In the second appearance of this case before the Supreme Court, and in a splintered opinion, the Court again addressed the open and obvious doctrine of premises liability law. Grubb v. Smith, No. 2014-SC-000641. The opinion also addresses the liability of a store manager for premises liability claims, the application of comparative fault in such claims, and issues related to recusal of the trial judge.

Teresa Grubb suffered a broken ankle and other injuries when she caught her foot in a pothole at a Speedway gas station. The depth of erosion in the pothole varied from less than an inch to more than two inches. The gas station argued that the pothole was open and obvious. After a bench trial, the trial judge held that the pothole presented a significant tripping hazard and rendered the premises unreasonably unsafe. The trial court awarded $200,762 to the plaintiffs.

In a four-to-two opinion (with Justice VanMeter not sitting), the Supreme Court reversed the Court of Appeals and held that the trial court, acting as finder of fact, did not clearly err in holding that even the relatively small pothole at issue constituted an unreasonably dangerous condition on the business premises. The Court again emphasized that, under the new comparative-fault approach to open and obvious conditions, summary judgment or directed verdict are only appropriate if “under all the circumstances of the given case, ‘reasonable minds cannot differ’ on the unreasonable-risk question.” Here, there was “rational disagreement” as to the danger posed by the pothole. Thus the “trial court's finding that in the circumstances of this case (in particular the hole’s location in a heavily trafficked area), the relatively small hole still constituted an ‘unreasonably dangerous condition on the business premises,’ was not clearly erroneous.”

The opinion also addresses the gas store manager’s liability for the unreasonably dangerous condition of the premises. In that portion of the opinion, however, the Justices split three to three. Justice Hughes authored one opinion, joined by Chief Justice Minton and Justice Cunningham, holding that the store manager did not have sufficient control over the premises to incur a duty to repair or warn against the pothole. Justice Venters authored the other opinion on this issue, joined by Justices Keller and Wright, holding that the store manager had “sufficient supervisory and possessory control of the premises to impose upon her a duty as a possessor on the land to report the hazardous pothole so that it could be repaired, and until that occurred, to post sufficient warning of the hazard.”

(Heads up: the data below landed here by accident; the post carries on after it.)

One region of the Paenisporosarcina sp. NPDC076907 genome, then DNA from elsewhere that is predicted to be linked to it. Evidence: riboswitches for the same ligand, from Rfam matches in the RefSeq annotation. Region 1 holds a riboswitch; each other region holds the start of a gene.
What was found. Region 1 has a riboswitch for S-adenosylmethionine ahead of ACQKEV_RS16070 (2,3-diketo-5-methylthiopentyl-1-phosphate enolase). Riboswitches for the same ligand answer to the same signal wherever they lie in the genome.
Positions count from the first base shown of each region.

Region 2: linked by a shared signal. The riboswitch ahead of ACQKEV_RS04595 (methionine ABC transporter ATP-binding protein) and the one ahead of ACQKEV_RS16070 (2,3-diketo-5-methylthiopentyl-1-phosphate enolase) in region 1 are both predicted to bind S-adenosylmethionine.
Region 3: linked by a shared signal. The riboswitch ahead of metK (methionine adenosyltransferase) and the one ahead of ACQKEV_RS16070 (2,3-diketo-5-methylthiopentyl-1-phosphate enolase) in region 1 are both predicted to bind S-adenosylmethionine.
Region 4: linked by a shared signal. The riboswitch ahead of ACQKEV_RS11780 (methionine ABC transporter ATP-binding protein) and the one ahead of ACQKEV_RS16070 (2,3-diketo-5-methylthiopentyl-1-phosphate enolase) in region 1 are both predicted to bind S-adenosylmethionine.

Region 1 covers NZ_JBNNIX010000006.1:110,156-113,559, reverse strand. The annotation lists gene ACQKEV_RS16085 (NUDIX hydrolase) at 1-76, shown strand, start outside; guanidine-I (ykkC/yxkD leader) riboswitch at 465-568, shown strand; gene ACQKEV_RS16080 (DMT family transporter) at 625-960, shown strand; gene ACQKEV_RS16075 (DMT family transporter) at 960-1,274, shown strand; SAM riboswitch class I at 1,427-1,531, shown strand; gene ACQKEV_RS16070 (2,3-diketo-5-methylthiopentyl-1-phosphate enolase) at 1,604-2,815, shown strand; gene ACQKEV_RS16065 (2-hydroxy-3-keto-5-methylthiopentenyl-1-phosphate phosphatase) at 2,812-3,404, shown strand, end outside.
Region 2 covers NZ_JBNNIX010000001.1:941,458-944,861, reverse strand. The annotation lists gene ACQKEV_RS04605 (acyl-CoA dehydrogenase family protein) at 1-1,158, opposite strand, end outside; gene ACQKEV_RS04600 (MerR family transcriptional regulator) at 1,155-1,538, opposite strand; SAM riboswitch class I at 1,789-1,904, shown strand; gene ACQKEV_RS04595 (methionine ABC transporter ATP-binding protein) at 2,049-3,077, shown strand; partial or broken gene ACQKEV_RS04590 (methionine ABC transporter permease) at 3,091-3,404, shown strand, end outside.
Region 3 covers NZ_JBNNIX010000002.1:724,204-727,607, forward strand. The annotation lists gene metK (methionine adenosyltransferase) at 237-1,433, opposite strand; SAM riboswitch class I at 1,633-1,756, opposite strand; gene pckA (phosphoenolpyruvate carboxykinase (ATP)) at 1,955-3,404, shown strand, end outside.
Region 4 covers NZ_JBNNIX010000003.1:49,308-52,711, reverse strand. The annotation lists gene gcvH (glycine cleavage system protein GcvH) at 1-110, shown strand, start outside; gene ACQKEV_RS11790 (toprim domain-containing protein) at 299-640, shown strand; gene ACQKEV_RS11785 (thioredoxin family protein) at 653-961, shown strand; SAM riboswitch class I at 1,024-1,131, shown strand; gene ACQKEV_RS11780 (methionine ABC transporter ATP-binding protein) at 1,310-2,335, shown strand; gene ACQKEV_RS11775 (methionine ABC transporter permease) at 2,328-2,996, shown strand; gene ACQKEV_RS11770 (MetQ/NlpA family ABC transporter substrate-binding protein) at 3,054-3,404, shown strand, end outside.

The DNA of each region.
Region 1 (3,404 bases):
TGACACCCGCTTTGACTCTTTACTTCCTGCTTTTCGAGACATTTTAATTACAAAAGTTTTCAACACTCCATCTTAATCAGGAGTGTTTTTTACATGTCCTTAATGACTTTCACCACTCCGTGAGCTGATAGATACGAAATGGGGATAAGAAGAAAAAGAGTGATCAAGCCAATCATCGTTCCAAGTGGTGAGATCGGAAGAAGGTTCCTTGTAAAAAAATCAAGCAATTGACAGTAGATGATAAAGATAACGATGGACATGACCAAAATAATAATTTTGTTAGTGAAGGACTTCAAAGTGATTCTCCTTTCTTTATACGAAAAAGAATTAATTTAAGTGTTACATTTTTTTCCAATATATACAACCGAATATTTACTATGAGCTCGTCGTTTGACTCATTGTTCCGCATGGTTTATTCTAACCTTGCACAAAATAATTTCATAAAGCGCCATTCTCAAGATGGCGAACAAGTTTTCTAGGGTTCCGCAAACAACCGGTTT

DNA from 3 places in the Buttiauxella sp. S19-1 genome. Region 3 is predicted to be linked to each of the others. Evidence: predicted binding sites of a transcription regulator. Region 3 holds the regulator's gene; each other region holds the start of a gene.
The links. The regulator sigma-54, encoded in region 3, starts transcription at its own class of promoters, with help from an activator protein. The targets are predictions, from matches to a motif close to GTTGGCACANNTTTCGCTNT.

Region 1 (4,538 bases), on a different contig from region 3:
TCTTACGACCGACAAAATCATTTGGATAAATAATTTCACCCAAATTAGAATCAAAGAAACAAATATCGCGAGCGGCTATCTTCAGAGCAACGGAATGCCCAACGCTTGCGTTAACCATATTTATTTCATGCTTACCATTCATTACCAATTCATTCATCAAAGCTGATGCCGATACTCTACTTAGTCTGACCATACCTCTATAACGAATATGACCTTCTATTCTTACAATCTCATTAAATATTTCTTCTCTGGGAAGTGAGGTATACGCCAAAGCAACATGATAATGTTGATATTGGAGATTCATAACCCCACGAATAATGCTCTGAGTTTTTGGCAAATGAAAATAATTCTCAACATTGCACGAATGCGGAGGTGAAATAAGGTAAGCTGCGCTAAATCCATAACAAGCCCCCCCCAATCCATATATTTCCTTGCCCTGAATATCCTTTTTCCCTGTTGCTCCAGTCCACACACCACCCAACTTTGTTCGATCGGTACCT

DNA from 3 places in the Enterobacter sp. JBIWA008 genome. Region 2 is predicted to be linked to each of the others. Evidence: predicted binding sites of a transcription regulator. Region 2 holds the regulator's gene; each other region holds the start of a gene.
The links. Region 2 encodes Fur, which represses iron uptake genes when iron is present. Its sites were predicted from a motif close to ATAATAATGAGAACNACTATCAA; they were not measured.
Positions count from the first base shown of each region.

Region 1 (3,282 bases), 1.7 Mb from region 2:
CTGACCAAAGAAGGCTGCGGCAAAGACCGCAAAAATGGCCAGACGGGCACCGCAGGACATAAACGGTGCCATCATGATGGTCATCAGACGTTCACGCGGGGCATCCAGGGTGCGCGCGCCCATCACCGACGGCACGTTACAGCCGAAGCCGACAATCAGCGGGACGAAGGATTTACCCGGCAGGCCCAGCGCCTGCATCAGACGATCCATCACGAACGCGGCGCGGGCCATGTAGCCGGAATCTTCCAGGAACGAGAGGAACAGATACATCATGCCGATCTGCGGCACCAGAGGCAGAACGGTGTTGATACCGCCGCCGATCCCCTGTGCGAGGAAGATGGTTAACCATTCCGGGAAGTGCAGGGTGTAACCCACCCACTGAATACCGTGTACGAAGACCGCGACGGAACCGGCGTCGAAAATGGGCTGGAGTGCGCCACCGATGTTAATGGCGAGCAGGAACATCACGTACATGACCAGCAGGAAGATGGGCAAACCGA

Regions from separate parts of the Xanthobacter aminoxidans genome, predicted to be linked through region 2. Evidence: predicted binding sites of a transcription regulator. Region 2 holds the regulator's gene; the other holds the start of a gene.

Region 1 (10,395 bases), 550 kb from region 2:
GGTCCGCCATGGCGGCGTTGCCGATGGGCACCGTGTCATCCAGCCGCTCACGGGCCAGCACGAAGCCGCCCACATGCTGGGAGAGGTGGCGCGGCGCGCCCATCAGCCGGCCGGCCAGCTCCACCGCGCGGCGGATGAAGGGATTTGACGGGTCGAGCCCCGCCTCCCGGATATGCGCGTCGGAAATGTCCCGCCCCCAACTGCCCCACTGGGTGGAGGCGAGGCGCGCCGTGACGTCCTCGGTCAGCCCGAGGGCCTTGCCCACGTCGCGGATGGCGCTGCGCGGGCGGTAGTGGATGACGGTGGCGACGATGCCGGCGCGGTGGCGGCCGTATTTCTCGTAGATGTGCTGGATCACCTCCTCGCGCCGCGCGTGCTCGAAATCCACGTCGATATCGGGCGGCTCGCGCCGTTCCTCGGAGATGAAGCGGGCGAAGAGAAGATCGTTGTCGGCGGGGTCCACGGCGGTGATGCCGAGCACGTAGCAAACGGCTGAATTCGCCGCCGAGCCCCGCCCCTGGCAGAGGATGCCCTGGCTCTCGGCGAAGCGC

The Court also addressed Teresa Grubb’s comparative fault for the accident. Five justices agreed that the trial court committed palpable error in failing to assign any percentage of fault to Teresa. The Court noted that it has been “laboring to assure that the comparative-fault approach to open and obvious hazards is fair to both sides, that it does not subject premises owners to liability for a business invitee's own negligence.” The trial court’s failure to attribute any fault to Teresa, where much of the fault was “clearly the plaintiff's own,” was plain error.